The validity of the Antisocial Process Screening Device as a self-report measure of psychopathy in adolescent offenders


  • This paper is based on a thesis submitted by Zina Lee in partial fulfillment of the requirements for the degree of Master of Arts. Data collection was supported by Grant R-410-98-1246 from the Social Sciences and Humanities Research Council awarded to Raymond R. Corrado. Thanks to Irwin Cohen, Melanie Boudreau, and the staff at the custody centers for their assistance in data collection, to Jim Hemphill and Ray Koopman for their time and statistical advice, and to Paul Frick for his assistance.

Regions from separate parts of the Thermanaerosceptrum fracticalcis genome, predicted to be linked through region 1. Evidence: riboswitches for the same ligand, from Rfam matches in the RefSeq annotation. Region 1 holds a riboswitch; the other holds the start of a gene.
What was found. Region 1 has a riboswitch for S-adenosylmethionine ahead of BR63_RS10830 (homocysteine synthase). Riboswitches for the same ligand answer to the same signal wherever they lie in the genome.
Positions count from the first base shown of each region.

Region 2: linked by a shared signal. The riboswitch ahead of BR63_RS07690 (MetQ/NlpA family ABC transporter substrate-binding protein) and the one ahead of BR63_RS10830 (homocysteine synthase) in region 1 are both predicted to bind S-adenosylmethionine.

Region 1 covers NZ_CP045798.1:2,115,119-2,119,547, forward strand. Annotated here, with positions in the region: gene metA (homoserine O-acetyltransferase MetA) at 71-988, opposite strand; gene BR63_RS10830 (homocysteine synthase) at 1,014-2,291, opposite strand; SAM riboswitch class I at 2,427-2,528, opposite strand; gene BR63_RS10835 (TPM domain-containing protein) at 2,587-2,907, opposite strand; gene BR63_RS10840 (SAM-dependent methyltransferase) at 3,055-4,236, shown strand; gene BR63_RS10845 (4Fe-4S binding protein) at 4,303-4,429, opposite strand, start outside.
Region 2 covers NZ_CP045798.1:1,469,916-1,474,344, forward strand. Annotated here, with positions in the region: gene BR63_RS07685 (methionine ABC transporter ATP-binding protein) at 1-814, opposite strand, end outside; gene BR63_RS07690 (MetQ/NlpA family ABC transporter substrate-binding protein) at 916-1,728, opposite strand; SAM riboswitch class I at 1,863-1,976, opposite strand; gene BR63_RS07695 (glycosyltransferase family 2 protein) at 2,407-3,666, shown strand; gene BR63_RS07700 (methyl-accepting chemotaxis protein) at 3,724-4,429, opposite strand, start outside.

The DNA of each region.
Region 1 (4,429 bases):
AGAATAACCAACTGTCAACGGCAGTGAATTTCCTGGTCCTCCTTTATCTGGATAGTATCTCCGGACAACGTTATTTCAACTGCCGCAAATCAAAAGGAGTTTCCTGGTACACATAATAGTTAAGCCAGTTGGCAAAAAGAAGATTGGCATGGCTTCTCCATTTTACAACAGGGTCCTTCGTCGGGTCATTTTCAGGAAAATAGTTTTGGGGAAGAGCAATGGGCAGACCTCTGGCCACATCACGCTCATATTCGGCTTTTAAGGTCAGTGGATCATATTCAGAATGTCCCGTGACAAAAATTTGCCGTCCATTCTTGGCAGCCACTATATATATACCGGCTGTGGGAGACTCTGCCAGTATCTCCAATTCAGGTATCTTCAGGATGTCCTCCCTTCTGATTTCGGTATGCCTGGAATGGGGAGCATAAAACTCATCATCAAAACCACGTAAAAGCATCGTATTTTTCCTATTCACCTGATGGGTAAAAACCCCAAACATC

There is a growing interest in the assessment of adolescent psychopathy to enable early treatment and intervention. Recently, a self-report measure has been developed to assess psychopathic traits in adolescents. The Antisocial Process Screening Device (APSD), a self-report measure of psychopathic traits, and the Psychopathy Checklist: Youth Version (PCL:YV), a clinical rating scale, were administered to a sample of 100 incarcerated male adolescent offenders to assess the concurrent validity of the APSD. Results indicated that the APSD had limited concurrent validity with respect to the PCL:YV and that there appears to be a method effect in the measurement of psychopathy. Thus, it appears the APSD did not assess psychopathy in a manner parallel to that of the PCL:YV. Copyright © 2003 John Wiley & Sons, Ltd.